Jean-Pierre Melville has had the best years of his career lately, with the Criterion release of several of his films (Le Samourai, Le Cercle Rouge, Bob Le Flambeur, Les Enfants Terribles) and a resurgence of interest in the work of this mercurial and reclusive character. As Melville (he changed his name to honor his favorite author, Herman Melville) put it, “I have a bloody awful character.” Melville was famous for being impossible to work with – abusive, and temperamental to his entire crew, especially his actors. He felt indebted to nobody. Possibly this is because he clawed his way into the industry, built his own studio, and exercised absolute control over his product, in defiance of the French film industry that regarded this upstart as an amateur. He was one of the fathers of the nouvelle vague before there was a vague to speak of. The plots were never that revolutionary, involving crime dramas, heists, and so forth. What made his work exemplary was the execution. Melville was a master of tone and style, and had control of all aspects of the film: author, director, cinematographer, and even set designer. Even if Orson Welles had not existed, Melville would have invented the auteur theory out of sheer dictatorial need. His independence and technique informed the vanguard of the French New Wave proper, and created seminal works of austere beauty that were quietly tragic, yet devoid of sentimentality.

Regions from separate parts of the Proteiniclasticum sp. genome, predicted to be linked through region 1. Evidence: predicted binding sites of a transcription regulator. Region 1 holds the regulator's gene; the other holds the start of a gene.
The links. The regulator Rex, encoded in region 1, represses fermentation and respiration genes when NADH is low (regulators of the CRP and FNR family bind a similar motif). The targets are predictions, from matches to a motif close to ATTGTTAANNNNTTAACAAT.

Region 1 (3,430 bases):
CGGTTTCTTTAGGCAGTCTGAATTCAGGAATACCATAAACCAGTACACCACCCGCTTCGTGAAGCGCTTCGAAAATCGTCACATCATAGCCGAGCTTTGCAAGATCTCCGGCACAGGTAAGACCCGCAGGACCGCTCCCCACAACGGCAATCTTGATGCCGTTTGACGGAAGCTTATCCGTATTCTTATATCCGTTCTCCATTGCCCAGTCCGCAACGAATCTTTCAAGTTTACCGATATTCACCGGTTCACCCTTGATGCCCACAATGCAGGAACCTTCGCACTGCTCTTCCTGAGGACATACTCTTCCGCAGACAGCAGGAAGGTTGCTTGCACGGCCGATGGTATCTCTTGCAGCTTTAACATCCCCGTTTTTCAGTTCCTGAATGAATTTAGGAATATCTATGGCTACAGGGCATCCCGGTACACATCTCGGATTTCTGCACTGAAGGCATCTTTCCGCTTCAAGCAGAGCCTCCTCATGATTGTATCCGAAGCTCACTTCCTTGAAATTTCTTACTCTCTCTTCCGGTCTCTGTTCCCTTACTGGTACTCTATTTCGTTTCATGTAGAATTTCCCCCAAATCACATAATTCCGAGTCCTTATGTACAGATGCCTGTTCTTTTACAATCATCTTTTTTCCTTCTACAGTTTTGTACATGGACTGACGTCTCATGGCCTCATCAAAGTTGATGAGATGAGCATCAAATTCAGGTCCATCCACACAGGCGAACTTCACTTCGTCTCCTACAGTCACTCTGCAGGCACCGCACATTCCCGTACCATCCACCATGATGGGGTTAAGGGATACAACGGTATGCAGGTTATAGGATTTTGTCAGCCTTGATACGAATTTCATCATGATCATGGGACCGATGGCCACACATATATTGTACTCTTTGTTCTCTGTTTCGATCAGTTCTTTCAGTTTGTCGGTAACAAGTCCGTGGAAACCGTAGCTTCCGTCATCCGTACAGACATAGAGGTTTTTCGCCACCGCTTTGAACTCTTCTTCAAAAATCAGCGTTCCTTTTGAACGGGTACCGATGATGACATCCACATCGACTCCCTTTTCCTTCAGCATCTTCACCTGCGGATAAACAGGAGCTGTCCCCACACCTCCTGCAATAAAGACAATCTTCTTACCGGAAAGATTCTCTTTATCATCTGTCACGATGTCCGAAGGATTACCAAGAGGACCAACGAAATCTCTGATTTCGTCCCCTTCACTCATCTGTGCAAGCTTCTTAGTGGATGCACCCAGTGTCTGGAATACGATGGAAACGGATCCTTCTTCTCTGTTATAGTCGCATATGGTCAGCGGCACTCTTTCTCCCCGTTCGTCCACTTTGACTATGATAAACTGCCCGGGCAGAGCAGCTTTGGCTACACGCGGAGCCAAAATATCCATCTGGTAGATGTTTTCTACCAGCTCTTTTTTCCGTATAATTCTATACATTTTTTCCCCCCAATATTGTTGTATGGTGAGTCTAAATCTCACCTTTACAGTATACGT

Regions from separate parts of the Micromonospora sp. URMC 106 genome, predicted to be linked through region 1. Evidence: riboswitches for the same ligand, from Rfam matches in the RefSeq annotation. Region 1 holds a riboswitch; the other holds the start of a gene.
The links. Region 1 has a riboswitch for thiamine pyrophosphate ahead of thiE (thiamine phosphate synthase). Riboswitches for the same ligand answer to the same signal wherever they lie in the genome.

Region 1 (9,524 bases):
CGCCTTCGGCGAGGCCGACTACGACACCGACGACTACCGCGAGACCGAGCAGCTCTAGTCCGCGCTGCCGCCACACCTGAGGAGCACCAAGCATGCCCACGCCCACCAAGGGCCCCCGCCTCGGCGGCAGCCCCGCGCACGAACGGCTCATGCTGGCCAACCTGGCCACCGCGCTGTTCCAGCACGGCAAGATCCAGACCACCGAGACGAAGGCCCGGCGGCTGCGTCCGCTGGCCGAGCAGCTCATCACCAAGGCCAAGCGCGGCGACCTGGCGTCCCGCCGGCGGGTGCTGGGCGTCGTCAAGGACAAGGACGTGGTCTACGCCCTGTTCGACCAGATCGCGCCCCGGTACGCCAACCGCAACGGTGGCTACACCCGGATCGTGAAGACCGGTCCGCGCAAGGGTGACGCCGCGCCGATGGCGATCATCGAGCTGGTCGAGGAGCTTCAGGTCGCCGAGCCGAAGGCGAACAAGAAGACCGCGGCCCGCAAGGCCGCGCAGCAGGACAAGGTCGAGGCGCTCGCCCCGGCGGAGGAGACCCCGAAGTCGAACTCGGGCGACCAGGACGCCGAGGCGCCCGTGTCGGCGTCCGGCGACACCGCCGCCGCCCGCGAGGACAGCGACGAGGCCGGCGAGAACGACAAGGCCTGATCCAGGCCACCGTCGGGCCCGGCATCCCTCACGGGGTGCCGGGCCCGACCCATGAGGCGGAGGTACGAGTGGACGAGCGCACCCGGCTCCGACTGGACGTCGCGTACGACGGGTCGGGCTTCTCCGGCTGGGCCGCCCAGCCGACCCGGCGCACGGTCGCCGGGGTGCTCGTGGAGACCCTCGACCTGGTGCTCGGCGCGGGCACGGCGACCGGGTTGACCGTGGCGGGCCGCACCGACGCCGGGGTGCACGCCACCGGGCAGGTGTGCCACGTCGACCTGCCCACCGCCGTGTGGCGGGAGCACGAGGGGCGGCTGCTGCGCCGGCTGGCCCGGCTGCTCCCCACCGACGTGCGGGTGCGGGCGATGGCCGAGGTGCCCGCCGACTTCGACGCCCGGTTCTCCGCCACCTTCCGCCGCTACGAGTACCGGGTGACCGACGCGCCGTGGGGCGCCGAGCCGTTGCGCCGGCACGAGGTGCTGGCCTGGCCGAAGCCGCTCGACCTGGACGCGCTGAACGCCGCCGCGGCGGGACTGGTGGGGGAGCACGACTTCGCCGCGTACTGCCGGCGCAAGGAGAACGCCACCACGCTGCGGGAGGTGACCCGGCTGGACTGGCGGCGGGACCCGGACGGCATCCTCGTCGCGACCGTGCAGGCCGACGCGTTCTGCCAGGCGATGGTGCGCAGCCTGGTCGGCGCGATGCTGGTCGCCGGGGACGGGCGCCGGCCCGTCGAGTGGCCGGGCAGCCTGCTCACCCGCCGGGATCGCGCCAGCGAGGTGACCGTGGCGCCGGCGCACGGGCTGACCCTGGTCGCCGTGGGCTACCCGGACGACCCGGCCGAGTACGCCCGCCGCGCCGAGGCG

Which brings us to his masterpiece, L’ Armee Des Ombres. On its surface, this is a precise examination of the French Resistance, shot in a documentary style on location. This is in keeping with the style of his other films; somber, meditative, and colored in grays and shadows. Truffaut once noted that it is impossible to make an anti-war movie, and Melville seems to have heeded this advice in making his film relentlessly bleak and devoid of any big speeches or action set pieces. A small cell of Gaullist resistance fighters, led by Phillipe Gerbier (Lino Ventura) labors to resist the Nazi occupation of France, and the Vichy collaborationist government. They have no names, no families, no friends, speak very little, and live with the understanding that they will all die fairly soon. They move from safe house to safe house, plotting the next saboteur action. Truth be told, very little works in their operation. Team members are routinely caught, tortured, and executed, never accomplishing the missions they were planning. They spend more time running and killing each other when betrayal is suspected than any actual, you know, resisting. The cool and unsentimental technique of Melville places you in a very tedious reality, with no actual plot arc, and no triumphant coda to anticipate. You, as with the resistance fighters, are placed in a patriotic vacuum.